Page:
III Iberian Primatological Conference and IV Congress of the EFP
Primates:
Primates:
social beings
Primates:
Primates:
social beings
Unfavourable rearing conditions
Impact on SOCIABILITY and Ps
y
cholo
g
ical WELFAREImpact on SOCIABILITY and Ps
y
cholo
g
ical WELFARE
Unfavourable rearing conditions
(Bellanca & Crockett 2002; Bradshaw Capaldo Lindner & Grow 2008; Ferretti Llorente Yajeya & Campi 2011; Novak 2003;
1.
Premature separation
(Bellanca
&
Crockett
,
2002;
Bradshaw
,
Capaldo
,
Lindner
,
&
Grow
,
2008;
Ferretti
,
Llorente
,
Yajeya
,
&
Campi
,
2011;
Novak
,
2003;
Rodríguez-Rodríguez, Llorente, Feijoo, & Feliu, 2010).
1.
Premature
separation
2. Social isolation
3. Prolonged captivity
4. Sensory deprivation / poor sensory stimulation
5. Laboratory experimentation
6
Hiti
6
.
H
uman
i
za
ti
on
7. Training through negative reinforcement
8.
8.
9. Poor nutrition
Impact on SOCIABILITY and Ps
y
cholo
g
ical WELFAREImpact on SOCIABILITY and Ps
y
cholo
g
ical WELFARE
Behavioural consequences of abuse and social
Behavioural consequences of abuse and social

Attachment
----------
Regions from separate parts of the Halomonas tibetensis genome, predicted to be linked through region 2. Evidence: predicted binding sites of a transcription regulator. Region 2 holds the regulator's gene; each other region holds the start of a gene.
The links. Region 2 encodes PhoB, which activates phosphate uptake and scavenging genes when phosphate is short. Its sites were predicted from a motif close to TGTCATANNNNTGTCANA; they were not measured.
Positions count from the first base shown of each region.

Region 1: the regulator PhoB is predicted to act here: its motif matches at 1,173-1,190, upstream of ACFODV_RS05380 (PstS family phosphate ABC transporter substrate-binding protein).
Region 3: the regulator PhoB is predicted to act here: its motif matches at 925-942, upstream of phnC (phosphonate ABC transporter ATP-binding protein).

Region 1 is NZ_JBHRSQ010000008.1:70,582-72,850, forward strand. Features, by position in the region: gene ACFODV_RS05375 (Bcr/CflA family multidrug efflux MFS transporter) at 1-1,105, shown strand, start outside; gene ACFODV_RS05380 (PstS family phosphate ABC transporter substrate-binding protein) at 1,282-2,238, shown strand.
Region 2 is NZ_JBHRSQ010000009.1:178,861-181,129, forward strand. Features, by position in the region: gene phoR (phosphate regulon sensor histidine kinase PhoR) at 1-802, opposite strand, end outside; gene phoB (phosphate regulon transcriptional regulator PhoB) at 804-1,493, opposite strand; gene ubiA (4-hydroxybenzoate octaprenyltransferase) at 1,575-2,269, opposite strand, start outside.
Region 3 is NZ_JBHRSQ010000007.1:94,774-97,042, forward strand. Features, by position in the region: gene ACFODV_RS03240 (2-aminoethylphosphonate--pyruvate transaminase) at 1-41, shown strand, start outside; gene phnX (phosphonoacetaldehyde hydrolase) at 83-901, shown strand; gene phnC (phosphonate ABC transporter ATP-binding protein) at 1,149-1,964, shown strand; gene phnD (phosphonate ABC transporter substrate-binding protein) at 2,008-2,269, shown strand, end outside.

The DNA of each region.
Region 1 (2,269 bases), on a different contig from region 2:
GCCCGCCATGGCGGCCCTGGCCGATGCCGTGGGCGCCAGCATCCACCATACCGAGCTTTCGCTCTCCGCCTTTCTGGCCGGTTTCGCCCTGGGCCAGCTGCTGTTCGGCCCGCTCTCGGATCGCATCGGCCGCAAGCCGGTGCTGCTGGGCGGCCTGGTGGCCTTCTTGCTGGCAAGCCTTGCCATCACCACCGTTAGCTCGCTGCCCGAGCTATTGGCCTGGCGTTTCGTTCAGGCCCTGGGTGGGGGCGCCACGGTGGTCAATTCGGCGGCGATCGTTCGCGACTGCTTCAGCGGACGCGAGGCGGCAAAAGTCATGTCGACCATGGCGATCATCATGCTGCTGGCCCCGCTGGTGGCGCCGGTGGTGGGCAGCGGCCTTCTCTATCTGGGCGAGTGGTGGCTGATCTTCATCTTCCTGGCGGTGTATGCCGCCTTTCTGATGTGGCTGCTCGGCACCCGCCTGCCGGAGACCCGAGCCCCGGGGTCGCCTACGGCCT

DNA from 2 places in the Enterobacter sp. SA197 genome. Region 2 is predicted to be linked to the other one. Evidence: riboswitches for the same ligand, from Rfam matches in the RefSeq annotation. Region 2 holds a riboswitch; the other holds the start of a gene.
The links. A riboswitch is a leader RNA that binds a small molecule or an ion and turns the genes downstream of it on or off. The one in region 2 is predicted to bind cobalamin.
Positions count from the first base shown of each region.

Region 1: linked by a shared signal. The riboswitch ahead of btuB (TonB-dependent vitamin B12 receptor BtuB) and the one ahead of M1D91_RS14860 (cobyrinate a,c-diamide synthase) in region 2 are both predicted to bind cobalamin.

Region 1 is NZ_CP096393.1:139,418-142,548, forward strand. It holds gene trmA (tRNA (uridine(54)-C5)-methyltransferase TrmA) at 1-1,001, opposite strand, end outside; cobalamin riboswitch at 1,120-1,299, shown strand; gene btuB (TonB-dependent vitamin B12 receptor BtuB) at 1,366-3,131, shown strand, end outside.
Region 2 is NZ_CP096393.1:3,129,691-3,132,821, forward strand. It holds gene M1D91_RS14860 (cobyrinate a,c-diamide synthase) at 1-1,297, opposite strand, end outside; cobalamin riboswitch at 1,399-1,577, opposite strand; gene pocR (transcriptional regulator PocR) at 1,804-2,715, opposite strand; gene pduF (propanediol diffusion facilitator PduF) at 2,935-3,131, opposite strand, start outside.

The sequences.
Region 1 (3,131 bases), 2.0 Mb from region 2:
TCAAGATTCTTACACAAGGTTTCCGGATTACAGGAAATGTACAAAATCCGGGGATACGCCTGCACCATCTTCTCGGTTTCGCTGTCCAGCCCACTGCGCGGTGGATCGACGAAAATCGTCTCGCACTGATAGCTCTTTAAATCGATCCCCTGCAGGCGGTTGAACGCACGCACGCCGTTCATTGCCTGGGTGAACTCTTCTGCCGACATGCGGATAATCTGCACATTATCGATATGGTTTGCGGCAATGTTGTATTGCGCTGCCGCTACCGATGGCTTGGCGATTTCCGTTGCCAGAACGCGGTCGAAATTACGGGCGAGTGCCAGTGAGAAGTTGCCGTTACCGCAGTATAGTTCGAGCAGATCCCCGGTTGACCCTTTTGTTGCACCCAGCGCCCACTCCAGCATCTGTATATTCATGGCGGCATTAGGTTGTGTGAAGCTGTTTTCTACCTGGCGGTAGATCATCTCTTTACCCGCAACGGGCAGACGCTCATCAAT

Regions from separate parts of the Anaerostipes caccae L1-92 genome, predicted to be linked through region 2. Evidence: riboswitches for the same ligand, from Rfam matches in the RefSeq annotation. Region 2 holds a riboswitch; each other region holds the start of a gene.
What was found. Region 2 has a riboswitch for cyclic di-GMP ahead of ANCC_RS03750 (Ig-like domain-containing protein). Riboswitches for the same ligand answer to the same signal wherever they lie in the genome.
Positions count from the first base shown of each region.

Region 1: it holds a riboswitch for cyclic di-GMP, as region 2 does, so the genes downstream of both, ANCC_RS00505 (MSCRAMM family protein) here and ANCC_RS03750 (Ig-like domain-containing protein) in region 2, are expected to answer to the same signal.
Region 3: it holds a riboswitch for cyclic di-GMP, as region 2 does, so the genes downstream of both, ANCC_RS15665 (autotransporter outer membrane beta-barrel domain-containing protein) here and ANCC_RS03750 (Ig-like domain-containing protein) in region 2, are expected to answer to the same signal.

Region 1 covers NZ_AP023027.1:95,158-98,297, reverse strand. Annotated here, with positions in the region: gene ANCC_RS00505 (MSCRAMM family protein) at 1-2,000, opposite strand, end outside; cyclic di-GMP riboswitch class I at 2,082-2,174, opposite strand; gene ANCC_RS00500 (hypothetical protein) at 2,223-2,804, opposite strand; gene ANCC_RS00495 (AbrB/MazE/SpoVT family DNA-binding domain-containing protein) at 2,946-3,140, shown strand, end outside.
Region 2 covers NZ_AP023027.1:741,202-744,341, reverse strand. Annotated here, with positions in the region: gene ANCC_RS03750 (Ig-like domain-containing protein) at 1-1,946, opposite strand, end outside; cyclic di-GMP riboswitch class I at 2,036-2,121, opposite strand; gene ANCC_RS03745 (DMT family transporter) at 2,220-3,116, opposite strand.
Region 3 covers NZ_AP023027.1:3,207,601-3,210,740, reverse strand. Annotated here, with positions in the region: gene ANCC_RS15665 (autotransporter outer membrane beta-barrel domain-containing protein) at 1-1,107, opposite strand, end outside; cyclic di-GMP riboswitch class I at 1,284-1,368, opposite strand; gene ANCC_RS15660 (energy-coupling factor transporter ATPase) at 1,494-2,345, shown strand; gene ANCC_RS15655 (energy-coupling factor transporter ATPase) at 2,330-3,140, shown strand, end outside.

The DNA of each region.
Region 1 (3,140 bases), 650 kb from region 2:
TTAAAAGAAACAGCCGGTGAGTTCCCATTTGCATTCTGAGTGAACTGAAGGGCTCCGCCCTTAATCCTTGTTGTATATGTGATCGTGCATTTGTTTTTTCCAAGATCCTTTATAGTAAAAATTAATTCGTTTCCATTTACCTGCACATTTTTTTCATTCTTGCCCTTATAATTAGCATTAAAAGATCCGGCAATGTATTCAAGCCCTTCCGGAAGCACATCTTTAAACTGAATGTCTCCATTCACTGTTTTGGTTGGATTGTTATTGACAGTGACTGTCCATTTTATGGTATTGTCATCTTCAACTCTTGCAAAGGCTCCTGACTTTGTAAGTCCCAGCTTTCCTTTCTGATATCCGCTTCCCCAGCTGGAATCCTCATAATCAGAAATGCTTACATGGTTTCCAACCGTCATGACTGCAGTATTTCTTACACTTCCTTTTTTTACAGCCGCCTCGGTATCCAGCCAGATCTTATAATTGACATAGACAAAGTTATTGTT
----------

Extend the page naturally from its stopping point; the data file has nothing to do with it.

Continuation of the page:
isolation are effecting:
Individual
domain Social
domain
Abnormal
behaviours
Lack of social
skills
behaviours
Stereotypes, self-
injury, pacing,
skills
Social phobia, social
avoiding, hiper
-
injury, pacing,
chewing, etc.
avoiding, hiper
agression, etc.
Behavioural consequences of abuse and social
Behavioural consequences of abuse and social
isolation are effecting:
Individual
domain Social
domain
Abnormal
behaviours
Lack of social
skills
behaviours
Stereotypes, self-
injury, pacing,
skills
Abnormal??
injury, pacing,
chewing, etc.
WELFARE Well- being Good mental, physical
and emotional health
and emotional health
(Bekoff, 1998; Spedding, 2000;
Nordenfelt, 2006)
PRIMATES
Chimpanzees
Social
Health
Health
Abnormal
Abnormal
Individual
behaviours
Normalit
y
Sociabilit
y
y
SociabilitySociability Abnormal
behaviours
Abnormal
behaviours
behavioursbehaviours
SOCIALIZATION
SOCIALIZATION
The question is
The question is
Is it
p
ossible to resocialize abused
p
chimpanzees?
Monitor the process of rehabilitation and socialization and determine what
factors ma
y
influence the social rehabilitation potential of each individual
Individual behaviours Social behaviours
Enclosures
Enclosures
Study Sample – 10 chimpanzees (Pan troglodytes)
26/02/2001 23/08/2001